The rise in contactless payment; from convenience to protection

Contactless payment is not a new concept, in fact it has made life a little easier for most Australians since it was first made available here approximately thirteen years ago. And while we were slow to adopt early on, in recent years there has been a steady move away from cash; contactless payment is now widely adopted.

Since entering the market in 2014, we at DCA, have quickly seen our PayStay digital payment technology become the preferred method of parking payment in cities where it’s been introduced. Why? Because it is convenient and secure.

But what of the COVID-19 pandemic? As the community adjusts to a world of social distancing, contactless payments have surged, quite simply because people don’t want to handle possible contaminated cash. The AFR reports that “cash out” transactions with EFTPOS had dropped 70% as of mid-April compared to pre COVID numbers. And MasterCard reported 91% of customers in Asia were now using contactless payment, citing safety and cleanliness as the driving factor.

As the World Health Organisation reportedly encourages the use of contactless payments and central banks quarantine bank notes, what can we do to protect our community?

Municipalities around the country have supported small businesses to stay open safely with the assistance of safety messaging. And small businesses themselves have taken to posting signs at the point of sale, stating contactless payments are mandatory or at very least preferred, in a bid to protect their customers and staff.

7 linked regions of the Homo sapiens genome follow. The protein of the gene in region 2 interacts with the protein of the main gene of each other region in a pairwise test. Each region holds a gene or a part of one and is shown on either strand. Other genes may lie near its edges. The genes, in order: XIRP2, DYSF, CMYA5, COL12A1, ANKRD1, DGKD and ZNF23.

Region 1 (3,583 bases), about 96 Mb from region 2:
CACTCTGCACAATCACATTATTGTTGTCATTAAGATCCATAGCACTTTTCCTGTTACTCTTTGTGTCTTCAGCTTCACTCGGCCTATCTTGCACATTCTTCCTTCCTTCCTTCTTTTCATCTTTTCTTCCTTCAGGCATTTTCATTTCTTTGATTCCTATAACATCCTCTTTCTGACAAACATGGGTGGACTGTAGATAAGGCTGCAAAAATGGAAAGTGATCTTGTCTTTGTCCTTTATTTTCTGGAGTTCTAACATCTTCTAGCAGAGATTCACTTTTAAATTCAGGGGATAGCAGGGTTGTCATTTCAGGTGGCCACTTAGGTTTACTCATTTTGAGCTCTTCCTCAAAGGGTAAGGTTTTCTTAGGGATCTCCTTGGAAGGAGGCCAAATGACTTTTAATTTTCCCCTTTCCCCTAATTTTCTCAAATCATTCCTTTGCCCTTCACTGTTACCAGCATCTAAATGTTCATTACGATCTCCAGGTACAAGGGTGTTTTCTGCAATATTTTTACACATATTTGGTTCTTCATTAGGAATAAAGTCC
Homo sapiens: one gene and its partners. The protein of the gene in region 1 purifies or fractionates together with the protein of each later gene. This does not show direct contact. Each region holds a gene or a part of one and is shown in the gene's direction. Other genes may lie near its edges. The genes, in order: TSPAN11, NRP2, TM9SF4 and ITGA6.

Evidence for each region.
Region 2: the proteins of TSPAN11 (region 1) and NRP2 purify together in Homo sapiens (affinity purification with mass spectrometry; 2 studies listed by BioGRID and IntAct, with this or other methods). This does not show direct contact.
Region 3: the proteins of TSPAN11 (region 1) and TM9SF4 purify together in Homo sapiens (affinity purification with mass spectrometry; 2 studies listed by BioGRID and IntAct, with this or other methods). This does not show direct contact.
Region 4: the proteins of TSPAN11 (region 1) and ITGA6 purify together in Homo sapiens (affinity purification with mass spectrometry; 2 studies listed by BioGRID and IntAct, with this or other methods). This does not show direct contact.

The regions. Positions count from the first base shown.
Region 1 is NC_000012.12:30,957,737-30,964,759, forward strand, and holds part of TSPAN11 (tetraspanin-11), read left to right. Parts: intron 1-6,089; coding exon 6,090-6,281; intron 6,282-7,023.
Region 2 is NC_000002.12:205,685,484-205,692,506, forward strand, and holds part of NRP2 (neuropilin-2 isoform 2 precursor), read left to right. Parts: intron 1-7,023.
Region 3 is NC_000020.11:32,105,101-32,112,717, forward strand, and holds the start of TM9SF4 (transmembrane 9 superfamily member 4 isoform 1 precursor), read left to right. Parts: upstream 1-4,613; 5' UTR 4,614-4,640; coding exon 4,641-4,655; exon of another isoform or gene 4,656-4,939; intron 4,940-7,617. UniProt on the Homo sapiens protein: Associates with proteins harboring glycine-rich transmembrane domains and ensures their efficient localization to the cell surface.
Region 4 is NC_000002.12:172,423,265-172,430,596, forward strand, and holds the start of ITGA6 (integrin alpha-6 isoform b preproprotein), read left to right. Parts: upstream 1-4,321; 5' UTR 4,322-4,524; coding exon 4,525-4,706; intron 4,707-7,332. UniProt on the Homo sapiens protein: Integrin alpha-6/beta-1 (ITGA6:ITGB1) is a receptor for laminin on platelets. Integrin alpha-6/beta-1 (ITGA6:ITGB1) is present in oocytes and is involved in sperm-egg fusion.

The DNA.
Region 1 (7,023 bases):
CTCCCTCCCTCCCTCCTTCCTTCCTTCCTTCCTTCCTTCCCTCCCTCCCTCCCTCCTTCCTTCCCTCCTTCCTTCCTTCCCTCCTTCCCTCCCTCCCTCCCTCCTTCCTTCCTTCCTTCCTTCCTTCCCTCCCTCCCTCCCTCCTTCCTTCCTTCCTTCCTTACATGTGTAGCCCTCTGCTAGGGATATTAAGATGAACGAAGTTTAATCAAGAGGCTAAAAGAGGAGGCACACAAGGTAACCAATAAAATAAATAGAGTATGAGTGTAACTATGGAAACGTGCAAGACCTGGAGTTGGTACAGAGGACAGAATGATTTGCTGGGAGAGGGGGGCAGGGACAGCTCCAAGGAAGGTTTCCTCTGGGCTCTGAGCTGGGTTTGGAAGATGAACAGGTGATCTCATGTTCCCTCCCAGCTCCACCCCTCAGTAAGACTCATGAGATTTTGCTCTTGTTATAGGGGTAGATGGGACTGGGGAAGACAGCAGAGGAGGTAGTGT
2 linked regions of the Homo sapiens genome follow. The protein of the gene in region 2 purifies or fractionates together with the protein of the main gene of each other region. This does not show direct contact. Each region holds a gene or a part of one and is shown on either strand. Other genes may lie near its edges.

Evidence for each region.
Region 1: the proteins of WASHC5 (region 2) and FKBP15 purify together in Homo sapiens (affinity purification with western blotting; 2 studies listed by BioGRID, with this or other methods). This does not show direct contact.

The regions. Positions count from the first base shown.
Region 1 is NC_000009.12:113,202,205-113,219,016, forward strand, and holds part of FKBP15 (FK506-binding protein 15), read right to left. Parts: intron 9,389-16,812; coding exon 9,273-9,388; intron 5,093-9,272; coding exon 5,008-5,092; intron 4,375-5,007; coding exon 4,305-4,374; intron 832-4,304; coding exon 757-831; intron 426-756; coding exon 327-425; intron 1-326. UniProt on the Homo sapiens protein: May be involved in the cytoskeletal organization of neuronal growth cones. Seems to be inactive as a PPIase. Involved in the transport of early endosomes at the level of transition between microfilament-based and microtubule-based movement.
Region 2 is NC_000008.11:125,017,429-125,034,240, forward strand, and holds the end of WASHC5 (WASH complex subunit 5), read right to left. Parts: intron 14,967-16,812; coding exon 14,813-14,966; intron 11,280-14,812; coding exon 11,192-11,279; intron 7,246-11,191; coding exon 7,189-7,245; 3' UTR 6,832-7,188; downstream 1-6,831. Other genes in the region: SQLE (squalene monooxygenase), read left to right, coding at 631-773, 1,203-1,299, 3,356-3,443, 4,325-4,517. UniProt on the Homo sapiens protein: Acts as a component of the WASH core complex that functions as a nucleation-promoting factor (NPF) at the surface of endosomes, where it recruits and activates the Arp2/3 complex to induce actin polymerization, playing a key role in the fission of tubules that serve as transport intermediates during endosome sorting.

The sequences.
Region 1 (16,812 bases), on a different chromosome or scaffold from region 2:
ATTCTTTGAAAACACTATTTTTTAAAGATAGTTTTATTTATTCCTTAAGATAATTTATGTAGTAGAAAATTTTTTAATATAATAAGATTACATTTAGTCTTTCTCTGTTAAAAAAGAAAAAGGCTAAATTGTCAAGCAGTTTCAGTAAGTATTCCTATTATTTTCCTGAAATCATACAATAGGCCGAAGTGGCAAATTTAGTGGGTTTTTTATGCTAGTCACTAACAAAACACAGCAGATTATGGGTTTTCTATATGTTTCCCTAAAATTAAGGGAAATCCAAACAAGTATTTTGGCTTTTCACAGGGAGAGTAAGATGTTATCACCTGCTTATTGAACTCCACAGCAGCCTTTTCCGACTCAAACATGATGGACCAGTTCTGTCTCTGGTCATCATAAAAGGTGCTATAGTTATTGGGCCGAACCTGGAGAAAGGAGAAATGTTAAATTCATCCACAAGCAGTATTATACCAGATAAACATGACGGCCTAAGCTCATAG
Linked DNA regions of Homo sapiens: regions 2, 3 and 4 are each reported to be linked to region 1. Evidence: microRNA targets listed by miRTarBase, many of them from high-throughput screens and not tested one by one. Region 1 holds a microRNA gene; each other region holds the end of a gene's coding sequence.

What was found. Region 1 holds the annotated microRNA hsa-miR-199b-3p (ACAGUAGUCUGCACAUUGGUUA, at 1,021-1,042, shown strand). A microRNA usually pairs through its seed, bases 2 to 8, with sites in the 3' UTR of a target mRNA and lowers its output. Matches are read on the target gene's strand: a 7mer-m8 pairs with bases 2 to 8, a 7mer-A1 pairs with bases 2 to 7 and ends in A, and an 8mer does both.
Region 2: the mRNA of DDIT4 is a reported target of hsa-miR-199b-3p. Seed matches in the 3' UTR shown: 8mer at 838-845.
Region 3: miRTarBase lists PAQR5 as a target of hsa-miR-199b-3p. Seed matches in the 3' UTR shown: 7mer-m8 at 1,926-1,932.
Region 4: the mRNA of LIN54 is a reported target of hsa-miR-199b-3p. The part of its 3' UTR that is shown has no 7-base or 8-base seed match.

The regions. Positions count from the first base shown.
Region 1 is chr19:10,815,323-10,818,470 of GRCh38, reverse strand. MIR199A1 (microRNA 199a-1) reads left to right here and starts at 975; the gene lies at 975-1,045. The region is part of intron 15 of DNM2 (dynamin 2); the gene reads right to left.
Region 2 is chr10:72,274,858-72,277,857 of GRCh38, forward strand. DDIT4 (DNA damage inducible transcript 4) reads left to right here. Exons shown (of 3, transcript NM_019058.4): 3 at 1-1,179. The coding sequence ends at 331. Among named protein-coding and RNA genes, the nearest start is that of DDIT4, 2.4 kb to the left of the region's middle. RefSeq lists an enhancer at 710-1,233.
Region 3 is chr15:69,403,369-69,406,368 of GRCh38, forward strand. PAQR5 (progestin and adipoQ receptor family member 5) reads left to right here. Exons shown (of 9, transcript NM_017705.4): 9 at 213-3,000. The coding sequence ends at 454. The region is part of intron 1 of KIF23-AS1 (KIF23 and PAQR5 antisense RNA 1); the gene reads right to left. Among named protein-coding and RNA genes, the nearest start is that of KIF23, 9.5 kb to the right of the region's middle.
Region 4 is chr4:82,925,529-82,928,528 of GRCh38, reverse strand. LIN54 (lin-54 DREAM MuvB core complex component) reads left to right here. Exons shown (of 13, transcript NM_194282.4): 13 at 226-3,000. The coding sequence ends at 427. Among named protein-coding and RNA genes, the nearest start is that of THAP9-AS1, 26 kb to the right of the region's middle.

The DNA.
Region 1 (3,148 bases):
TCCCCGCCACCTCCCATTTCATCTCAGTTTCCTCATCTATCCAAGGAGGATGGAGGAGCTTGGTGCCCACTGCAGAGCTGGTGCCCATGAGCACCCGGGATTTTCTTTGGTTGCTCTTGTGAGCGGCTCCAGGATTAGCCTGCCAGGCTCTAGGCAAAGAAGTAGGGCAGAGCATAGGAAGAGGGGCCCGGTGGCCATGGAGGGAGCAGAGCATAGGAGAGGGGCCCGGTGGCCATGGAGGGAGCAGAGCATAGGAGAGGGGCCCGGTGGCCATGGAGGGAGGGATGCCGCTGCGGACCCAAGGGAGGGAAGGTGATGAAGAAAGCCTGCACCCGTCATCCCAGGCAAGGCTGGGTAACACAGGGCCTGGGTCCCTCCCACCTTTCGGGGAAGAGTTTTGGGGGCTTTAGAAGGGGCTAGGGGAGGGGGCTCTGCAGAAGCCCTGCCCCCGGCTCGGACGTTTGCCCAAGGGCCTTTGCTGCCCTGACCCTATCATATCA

Experts have found COVID-19 can stay alive on surfaces for days, and if that surface is a key pad (or parking meter) it could be touched by hundreds (or thousands) of people in a single day. The Australian Payments Network was quick to respond temporarily increasing the contactless card PIN limit from $100 to $200 at certain retailers in an effort to reduce the risk of COVID-19.

As we grapple to understand what the new normal might look like post COVID-19, it is safe to say the communities concerns pertaining to health and safety are at the forefront. More than ever people are seeking safe and convenient ways to go about their day-to-day business and move about their communities.

Paying for parking is no different. Offering and encouraging mobile digital payment where possible will not only provide the community with the safest payment option, it offers added convenience (which from our experience closely correlates with increased parking compliance), with the ability to stop and start sessions from the safety of your parked car, and the added benefit of only paying for what you use.

About the Author

Shane Tracey is Business Unit Manager-PayStay, Australia’s leading pay-by-mobile parking app. Shane’s analytical and technical skills together with his product management and software implementation experience ensures that PayStay continues to evolve and support smart city strategies in Australia and New Zealand.

News Categories